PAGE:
Facebook Social Icon Instagram Icon Twitter Social Icon You Tube Social Icon

County Manager's Office

Phone: 913-715-0725

111 S. Cherry St., Suite 3300, Olathe, KS 66061

You are here

county manager's office

The County Manager's Office is responsible to the Board of County Commissioners and the residents of Johnson County for the effective and efficient delivery of programs and services, using sound management and financial principles while emphasizing high ethical values, innovation, and continuous improvement.

Department News

| View all
Johnson County Board of County Commissioners supports Governor’s mask mandate
July 2, 2020

The Board of County Commissioners held a special meeting at 10 a.m., today, July 2, to consider a Kansas Governor Executive Order #20-52, regarding a requirement to wear face masks in public settings. After more than two and half hours of discussion and public comment, the board voted to support the mask requirement. The order was posted on Governor Laura Kelly’s website this morning. She’s scheduled to present the order to the State Finance Council at 1 p.m., today. She announced her planned order at a June 29 news conference.

“Positive cases are going up, and we want to be able to safely keep Johnson County open,” Chairman Ed Eilert said. “Masks are an effective tool to help stop the spread of COVID-19, and we support the mandate.”

The Governor’s order will require masks to be worn in public spaces. Masks will also be required outdoors when six feet of physical distance cannot be maintained. There are a number of exemptions. Children 5 and younger will not be required to wear masks when the order goes into effect at 12:01 a.m., on Friday, July 3. Those with medical conditions that prevent mask use will also be allowed an exemption. Businesses open to the public are required to comply with the order. 

Others in support of the mask mandate include Johnson County Health and Environment Director Dr. Sanmi Areola and Local Health Officer Dr. Joseph LeMaster. Both shared information about the spread of COVID-19 in Johnson County during the special BOCC meeting.

“It’s pretty obvious that the increase we’re having is not a consequence of increased testing,” Dr. Areola said. “Every morning, I get to the office and reach out to our staff and ask how many cases we had overnight. Yesterday, when I asked, we had 106 cases overnight. The cases are rising. Transmission has increased. We cannot afford to not control this now. If we don’t, the impact will be huge, as we have seen in other parts of the country.”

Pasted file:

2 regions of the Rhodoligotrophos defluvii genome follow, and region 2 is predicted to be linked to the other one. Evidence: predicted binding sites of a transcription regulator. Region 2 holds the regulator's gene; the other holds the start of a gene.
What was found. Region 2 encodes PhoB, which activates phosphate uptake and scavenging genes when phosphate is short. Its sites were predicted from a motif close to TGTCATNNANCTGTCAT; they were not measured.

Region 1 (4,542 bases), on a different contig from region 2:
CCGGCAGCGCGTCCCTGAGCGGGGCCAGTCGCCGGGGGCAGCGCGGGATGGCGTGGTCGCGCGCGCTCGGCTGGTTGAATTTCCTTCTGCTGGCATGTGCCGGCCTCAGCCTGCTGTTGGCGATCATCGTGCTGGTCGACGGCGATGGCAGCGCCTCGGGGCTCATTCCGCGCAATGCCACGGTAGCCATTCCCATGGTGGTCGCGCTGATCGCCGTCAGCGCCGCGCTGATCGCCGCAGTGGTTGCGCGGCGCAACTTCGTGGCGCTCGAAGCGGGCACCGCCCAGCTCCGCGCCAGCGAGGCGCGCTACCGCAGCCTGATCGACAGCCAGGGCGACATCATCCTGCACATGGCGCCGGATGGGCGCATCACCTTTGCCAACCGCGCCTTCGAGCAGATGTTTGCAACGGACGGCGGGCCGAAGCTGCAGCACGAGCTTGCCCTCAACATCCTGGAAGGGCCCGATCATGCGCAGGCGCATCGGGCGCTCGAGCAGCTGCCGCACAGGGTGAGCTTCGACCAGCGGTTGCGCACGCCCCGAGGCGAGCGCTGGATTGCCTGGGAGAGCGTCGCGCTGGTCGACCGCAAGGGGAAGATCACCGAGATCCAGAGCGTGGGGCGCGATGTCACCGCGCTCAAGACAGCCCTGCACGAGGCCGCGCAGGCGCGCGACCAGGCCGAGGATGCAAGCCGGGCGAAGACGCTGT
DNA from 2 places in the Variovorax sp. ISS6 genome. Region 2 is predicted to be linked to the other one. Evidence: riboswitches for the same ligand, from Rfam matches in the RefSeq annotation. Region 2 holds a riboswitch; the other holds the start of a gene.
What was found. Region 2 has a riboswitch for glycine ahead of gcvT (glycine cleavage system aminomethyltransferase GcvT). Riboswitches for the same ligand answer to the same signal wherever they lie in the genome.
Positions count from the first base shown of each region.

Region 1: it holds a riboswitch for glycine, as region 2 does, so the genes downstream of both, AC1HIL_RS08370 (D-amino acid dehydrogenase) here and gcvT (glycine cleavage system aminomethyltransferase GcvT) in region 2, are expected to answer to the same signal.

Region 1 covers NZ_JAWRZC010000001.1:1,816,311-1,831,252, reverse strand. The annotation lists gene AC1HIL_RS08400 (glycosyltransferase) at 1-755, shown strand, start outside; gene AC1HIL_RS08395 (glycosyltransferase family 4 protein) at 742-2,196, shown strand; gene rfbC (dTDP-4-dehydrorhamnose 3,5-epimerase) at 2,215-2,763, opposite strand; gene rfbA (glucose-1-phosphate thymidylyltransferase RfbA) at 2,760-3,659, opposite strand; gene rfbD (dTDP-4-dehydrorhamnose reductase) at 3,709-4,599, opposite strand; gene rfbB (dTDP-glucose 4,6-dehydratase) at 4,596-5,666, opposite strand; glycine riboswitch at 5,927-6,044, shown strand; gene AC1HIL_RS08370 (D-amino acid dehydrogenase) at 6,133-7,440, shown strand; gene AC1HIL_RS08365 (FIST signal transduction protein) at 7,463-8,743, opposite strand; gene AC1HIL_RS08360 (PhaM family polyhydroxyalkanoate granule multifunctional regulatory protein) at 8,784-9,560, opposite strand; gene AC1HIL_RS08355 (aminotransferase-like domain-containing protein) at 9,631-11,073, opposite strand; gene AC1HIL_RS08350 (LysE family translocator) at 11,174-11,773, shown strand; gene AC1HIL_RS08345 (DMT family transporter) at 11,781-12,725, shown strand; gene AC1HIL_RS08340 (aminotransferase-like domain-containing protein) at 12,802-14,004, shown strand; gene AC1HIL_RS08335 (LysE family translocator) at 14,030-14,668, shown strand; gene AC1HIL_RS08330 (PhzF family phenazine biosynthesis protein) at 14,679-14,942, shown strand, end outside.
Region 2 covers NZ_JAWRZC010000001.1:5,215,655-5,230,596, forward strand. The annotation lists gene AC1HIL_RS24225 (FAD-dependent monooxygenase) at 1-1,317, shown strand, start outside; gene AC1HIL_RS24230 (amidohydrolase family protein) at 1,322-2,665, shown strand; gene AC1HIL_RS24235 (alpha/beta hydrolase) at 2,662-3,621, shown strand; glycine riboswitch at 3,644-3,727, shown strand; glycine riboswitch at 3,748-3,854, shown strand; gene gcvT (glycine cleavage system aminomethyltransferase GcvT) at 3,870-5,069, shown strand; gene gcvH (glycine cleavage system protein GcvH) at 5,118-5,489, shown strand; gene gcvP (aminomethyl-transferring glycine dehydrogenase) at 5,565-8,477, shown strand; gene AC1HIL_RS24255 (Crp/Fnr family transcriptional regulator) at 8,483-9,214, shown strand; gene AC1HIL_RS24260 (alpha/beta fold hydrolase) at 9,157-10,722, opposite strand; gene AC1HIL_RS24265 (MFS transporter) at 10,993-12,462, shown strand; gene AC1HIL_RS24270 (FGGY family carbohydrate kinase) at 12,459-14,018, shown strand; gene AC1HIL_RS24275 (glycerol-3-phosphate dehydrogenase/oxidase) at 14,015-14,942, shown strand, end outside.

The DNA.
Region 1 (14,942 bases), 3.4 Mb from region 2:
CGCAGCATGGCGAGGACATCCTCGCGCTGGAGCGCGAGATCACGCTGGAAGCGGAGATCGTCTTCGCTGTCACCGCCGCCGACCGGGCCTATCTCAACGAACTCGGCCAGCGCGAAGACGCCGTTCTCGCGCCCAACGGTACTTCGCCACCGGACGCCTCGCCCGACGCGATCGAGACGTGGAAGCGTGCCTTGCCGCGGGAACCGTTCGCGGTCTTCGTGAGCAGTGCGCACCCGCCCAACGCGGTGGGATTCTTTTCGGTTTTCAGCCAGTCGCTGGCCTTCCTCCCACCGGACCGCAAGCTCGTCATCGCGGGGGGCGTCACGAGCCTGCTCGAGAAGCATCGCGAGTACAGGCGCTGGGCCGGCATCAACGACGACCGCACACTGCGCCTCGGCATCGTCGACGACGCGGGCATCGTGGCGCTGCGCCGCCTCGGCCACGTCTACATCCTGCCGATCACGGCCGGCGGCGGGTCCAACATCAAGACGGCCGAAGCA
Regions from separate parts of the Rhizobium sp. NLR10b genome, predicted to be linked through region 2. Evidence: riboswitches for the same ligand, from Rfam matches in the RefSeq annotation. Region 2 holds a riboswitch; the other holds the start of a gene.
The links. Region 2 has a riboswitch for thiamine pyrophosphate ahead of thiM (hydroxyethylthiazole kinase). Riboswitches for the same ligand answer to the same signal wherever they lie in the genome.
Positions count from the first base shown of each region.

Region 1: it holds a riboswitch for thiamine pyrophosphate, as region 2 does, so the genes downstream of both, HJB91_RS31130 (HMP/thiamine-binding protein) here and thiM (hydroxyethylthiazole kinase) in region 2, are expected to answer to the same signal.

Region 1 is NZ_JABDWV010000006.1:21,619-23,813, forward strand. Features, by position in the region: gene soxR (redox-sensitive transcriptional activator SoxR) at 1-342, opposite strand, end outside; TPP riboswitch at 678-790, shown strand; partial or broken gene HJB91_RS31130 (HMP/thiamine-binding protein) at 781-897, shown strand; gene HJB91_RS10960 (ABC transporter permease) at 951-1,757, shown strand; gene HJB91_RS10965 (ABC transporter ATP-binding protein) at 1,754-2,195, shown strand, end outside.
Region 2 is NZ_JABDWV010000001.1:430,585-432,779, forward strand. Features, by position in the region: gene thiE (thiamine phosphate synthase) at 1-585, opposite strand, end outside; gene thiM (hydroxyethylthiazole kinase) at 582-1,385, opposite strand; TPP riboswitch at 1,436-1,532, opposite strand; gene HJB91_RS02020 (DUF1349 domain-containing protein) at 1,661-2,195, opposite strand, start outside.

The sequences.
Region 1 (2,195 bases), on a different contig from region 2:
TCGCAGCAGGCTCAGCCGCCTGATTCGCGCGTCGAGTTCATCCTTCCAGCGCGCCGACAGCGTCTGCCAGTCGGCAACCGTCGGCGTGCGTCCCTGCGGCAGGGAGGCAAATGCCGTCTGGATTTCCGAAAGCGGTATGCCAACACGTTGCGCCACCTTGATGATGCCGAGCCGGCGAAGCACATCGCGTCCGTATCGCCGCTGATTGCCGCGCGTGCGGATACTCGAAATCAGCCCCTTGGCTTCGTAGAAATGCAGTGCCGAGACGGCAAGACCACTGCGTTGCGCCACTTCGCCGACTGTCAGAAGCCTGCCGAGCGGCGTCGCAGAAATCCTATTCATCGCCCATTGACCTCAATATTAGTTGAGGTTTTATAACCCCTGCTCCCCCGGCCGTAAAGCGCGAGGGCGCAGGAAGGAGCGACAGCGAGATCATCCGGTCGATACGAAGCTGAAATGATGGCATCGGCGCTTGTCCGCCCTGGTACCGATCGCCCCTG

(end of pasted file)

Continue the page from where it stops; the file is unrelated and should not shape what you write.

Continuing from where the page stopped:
Dr. Areola commended the work of residents who have been diligent to follow safety guidelines – maintaining six feet of physical distance, wearing masks in public, washing hands often and staying home when sick. 

“Like many jurisdictions, we’re seeing record numbers of new cases in the last 10 days, a trend in the wrong direction. Hospitalizations lag behind the increase of case onset by 2-3 weeks. If the current case increase continues, we’ll see the surge in the very near future,” Dr. LeMaster said. This increase is what we have feared would happen all along. And it is upon us. Wearing masks decreases transmission dramatically.” 

Johnson County currently has 1,816 positive cases (960 have been reported since June 1), 38,899 negatives and 88 deaths, since the first positive case on March 7. Presumed recovered is 862, which includes surviving individuals not hospitalized and more than 30 days since symptom onset.

Dr. LeMaster shared that mask use will protect vulnerable residents, children and others. It will also safeguard the hospital system.

Governor signs executive order to mandate masks statewide
July 2, 2020

Governor Laura Kelly today issued Executive Order #20-52 requiring that most Kansans must wear a mask while in public spaces, and in outdoor spaces where individuals are unable to maintain physical distancing of six feet.